coronavirus Education Health Human Rights inclusion NHS

Where have all the children gone?

“We have a responsibility as a nation to build a better tomorrow for our children.”

Where have all the children gone? Where are the separate briefings that concentrate solely on the impact of Coronavirus and the lockdown on the nation’s children? They do get a passing mention occasionally thanking them for their patience and acknowledging their resilience but in reality they have become a forgotten section of the population beyond political guess work  about when the schools might be able to re open and under what conditions.

There has been a bit of newsreel about the confinement of children living in high rise flats without access to a garden or local green space but the voices of children and young people about the impact on their lives of this pandemic has largely been missing amongst the rightful outrage about the death toll, the NHS and PPE and the shocking impact of the virus on our elderly citizens living in care homes.

So what does all this mean for children and what do we need to do now and in the future to mitigate the long term effects of the lockdown on citizens who appear to have been denied a voice?

Neil Mackay in an article in the Herald this week bemoaned the fact that children in Scotland weren’t participating much in on line lessons provided by teachers. (Neil Mackay: Scotland’s handling of schools in lockdown is a national disgrace) 28th April 2020. He didn’t blame teachers but there was a tone of arrogance with regard to parents who clearly aren’t doing enough to make sure their children are logging on in spite of the fact that 7% of children have no access to a secure broadband connection.  Certainly the number of days of schooling lost to the virus is a concern but the other immediate and longer term effects on all aspects of children and young people’s lives are at least if not more concerning. No doubt the lack of school will be manageable for some with no major adverse outcomes in terms of attainment but the outlook for our most disadvantaged children has the potential for being very bleak indeed and has shone a light on the fragility of life for many families and on the essential services upon which vulnerable families depend. Lockdown has for them quite literally meant being locked indoors (apart from the daily exercise) and locked out in terms of health and social care.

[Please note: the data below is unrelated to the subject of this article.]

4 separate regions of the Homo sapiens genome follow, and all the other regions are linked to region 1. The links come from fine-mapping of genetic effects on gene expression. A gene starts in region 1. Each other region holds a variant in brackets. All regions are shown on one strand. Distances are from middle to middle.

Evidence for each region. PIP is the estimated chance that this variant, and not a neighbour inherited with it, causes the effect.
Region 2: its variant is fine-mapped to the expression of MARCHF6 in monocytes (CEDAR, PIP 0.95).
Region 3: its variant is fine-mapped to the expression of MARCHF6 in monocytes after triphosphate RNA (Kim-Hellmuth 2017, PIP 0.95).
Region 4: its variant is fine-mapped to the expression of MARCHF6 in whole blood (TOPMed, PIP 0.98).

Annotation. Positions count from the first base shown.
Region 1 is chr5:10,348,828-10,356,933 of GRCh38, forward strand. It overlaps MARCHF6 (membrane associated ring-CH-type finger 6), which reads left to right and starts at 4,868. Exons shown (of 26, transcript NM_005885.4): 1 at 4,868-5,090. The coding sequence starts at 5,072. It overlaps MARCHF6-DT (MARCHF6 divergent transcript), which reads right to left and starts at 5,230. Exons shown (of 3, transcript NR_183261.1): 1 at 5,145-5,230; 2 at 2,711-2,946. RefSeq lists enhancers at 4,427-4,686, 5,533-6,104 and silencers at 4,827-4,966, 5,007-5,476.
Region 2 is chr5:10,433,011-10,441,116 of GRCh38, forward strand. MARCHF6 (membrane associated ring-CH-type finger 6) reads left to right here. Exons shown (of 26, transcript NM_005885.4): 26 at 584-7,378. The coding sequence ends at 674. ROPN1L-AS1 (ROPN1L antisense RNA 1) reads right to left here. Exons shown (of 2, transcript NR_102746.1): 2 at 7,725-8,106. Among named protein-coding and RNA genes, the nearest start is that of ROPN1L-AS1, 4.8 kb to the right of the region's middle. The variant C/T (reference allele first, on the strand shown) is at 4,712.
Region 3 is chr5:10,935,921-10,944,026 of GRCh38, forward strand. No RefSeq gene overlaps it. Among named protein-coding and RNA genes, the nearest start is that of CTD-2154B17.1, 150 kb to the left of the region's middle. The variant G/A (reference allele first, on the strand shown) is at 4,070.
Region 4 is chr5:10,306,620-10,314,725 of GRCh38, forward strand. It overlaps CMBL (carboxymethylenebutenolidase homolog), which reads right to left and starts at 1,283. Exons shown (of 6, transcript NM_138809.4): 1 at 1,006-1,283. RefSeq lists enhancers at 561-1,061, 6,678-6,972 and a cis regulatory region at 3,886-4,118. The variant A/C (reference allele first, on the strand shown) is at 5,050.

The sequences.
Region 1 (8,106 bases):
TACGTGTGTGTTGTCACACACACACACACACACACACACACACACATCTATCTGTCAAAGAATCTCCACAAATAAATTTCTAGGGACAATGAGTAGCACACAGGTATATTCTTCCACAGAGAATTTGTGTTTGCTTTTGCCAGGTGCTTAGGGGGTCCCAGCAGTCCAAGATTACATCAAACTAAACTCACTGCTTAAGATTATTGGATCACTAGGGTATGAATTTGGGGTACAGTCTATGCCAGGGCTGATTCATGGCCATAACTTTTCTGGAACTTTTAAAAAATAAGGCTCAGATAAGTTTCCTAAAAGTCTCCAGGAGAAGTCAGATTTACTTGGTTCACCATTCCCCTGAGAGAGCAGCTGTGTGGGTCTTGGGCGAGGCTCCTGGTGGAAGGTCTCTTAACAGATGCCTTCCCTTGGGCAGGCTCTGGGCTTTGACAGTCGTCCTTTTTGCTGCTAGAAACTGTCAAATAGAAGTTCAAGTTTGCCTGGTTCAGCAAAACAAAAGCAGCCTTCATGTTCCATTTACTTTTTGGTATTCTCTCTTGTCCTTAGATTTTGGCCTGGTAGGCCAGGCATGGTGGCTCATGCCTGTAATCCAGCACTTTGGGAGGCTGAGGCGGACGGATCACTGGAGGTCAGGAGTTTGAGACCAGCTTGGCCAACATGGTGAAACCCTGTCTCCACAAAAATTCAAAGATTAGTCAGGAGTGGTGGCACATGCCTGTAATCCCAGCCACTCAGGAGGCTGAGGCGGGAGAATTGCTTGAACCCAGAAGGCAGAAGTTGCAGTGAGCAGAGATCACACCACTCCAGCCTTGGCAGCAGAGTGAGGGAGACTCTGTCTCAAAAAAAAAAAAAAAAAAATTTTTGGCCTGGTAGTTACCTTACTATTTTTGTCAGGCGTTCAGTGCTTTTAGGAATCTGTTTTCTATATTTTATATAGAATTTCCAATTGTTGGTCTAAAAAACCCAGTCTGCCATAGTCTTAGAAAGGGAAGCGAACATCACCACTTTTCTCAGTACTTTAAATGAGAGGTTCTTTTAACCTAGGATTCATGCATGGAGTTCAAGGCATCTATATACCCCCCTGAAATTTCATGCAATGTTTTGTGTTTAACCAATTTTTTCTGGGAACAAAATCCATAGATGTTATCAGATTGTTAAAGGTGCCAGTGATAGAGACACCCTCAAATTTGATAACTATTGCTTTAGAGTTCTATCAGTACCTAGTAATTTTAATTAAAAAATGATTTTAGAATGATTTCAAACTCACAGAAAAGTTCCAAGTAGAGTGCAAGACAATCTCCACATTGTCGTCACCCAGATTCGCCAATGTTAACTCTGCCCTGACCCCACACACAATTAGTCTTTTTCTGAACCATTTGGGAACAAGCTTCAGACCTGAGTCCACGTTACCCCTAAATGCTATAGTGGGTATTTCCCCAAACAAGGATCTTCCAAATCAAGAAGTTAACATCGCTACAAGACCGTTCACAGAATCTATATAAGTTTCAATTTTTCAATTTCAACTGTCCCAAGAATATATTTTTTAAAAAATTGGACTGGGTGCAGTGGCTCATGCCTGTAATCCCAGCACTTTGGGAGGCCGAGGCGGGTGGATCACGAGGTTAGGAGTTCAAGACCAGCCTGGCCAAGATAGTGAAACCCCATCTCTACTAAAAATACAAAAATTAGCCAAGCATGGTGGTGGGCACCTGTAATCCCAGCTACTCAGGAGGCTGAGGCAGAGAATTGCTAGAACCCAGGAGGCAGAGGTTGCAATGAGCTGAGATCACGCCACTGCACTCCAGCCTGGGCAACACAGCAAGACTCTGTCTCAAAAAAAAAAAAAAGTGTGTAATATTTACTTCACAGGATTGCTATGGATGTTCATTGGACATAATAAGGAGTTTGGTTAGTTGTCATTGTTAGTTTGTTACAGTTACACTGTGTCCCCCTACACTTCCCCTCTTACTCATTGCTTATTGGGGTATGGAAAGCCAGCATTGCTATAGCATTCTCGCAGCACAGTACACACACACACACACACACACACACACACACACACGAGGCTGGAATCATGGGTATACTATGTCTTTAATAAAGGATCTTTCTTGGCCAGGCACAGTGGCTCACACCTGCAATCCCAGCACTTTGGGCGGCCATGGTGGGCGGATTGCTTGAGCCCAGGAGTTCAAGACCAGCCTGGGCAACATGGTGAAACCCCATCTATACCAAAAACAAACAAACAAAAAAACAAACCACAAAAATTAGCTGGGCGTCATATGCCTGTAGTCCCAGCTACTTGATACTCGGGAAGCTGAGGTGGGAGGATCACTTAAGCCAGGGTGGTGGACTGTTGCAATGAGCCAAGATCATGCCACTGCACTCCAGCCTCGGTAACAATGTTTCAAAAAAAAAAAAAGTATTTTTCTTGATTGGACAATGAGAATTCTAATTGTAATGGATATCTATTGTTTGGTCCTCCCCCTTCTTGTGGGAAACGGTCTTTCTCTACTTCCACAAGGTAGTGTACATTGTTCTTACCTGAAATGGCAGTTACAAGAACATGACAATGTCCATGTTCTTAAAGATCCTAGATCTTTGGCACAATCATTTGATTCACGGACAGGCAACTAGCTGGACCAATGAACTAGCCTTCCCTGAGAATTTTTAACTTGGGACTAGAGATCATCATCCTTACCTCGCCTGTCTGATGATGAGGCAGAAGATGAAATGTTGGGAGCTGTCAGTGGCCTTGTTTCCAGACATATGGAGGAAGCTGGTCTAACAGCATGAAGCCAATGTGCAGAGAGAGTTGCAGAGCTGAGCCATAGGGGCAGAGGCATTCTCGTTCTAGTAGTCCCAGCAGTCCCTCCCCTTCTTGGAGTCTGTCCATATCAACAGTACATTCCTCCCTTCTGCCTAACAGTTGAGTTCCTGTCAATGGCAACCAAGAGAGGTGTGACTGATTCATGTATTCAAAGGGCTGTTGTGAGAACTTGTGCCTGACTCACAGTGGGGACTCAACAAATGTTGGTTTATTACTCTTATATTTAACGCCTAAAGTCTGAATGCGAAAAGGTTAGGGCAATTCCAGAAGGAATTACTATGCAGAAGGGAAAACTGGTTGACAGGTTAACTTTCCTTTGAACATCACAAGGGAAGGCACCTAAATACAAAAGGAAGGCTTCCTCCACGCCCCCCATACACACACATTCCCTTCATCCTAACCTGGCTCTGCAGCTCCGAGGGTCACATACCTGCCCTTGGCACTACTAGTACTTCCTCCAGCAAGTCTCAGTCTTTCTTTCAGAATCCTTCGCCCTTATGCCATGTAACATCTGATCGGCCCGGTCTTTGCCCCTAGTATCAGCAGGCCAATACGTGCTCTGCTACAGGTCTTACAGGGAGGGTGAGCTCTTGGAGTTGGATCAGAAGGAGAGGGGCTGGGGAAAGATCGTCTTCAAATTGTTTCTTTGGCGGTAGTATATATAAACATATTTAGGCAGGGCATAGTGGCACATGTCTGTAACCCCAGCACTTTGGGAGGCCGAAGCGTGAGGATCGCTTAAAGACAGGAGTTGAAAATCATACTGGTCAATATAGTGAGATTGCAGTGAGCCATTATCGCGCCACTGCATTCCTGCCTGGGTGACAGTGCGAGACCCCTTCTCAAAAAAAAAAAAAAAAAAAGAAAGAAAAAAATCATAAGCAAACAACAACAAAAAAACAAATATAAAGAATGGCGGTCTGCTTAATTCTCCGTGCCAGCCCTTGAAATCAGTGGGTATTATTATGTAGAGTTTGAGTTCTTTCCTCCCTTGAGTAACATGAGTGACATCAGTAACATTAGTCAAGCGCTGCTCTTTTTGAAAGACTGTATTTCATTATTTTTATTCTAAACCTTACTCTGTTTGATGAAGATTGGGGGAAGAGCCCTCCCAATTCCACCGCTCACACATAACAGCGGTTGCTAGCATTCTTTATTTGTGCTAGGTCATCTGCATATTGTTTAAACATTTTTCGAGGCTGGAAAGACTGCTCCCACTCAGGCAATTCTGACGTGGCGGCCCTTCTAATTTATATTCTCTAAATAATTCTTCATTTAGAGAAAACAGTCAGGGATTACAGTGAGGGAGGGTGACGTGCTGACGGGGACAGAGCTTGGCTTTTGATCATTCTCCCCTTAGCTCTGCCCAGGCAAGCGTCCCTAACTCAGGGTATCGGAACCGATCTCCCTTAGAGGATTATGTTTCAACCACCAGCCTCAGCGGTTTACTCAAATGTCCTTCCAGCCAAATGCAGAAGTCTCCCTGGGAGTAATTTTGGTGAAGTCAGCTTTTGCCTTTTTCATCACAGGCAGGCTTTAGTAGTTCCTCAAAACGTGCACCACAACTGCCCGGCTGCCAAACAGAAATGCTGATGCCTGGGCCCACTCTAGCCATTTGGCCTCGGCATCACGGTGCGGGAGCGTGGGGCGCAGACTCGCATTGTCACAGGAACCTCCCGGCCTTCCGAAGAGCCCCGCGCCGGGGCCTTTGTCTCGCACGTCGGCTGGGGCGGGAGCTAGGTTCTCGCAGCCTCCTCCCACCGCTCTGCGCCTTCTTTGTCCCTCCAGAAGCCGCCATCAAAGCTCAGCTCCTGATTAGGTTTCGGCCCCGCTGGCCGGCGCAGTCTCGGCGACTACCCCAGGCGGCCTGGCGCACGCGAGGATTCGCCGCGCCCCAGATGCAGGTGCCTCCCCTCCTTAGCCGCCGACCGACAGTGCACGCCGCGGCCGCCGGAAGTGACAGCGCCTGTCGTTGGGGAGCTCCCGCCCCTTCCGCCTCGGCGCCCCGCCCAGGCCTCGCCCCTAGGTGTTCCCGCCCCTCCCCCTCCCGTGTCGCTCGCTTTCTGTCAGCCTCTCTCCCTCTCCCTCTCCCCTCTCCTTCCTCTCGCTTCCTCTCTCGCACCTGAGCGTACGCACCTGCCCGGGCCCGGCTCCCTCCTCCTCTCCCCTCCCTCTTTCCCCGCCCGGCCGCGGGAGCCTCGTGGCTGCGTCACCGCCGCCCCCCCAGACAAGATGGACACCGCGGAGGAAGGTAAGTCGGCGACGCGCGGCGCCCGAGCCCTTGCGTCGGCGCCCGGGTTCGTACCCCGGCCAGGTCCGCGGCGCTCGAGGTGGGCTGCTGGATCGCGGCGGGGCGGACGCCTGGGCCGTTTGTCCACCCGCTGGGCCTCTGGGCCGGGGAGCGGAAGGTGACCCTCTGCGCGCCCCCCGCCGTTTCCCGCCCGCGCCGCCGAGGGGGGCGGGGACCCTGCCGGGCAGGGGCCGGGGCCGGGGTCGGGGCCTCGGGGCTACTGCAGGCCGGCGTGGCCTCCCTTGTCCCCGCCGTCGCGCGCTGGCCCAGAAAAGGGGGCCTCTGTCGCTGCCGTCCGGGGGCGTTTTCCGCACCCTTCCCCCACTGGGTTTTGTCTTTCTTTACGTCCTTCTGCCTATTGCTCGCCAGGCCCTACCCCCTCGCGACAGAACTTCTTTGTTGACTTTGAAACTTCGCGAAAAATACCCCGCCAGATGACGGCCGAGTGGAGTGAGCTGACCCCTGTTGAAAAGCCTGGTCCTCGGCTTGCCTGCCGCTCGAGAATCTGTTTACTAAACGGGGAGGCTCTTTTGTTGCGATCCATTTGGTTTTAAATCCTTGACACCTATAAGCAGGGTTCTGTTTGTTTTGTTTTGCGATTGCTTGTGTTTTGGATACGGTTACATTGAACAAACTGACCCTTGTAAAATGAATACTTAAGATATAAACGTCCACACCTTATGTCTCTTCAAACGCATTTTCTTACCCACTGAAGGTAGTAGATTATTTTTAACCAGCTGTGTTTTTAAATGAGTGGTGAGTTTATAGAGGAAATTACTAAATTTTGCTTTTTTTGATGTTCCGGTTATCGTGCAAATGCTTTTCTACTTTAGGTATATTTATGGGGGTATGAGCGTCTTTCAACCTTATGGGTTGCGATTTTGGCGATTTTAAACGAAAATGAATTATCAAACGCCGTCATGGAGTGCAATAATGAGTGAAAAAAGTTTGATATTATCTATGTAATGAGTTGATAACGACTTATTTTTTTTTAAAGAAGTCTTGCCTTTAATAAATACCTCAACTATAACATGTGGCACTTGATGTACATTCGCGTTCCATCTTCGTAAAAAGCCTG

Many of these families have become invisible. Their visibility in normal times is through their reliance on schools, health and social systems and voluntary organisations. Accessing these has now become almost impossible despite pleas from officials delivering the daily CVID19 briefings that these services are open and available and should be used as usual. The growing crisis for the worst affected families will leave scars long after the virus has passed and a vaccine is found.

To give the identified issues a human touch I have spoken with a small group of families in my neighbourhood in the East End of Glasgow about their experiences and this is what they told me. Food insecurity is a major concern. Many were in receipt of free school meals/vouchers but some who are not eligible are now out of work or furloughed on a reduced income. Local food banks are reporting reduced stocks and you need a referral. Parents were also very worried about their children’s long term health due to lack of access to healthcare. Many felt that it was too risky to attend GP surgeries/A&E because of the virus and some younger children had missed routine vaccinations. Overall parents reported a significant decline in their own mental health due to anxiety and stress and were concerned about the effect this was having on their children. Grandparents who were in the shielded group or isolating for other reasons were greatly missed as they often provided a protective factor for children. Children in turn expressed their worry about loved grandparents becoming unwell and possibly dying. They also missed the company of friends and having something to look forward to. Living in tenement accommodation often sharing a bedroom with siblings and not being able to get outdoors as much was causing tension and arguments.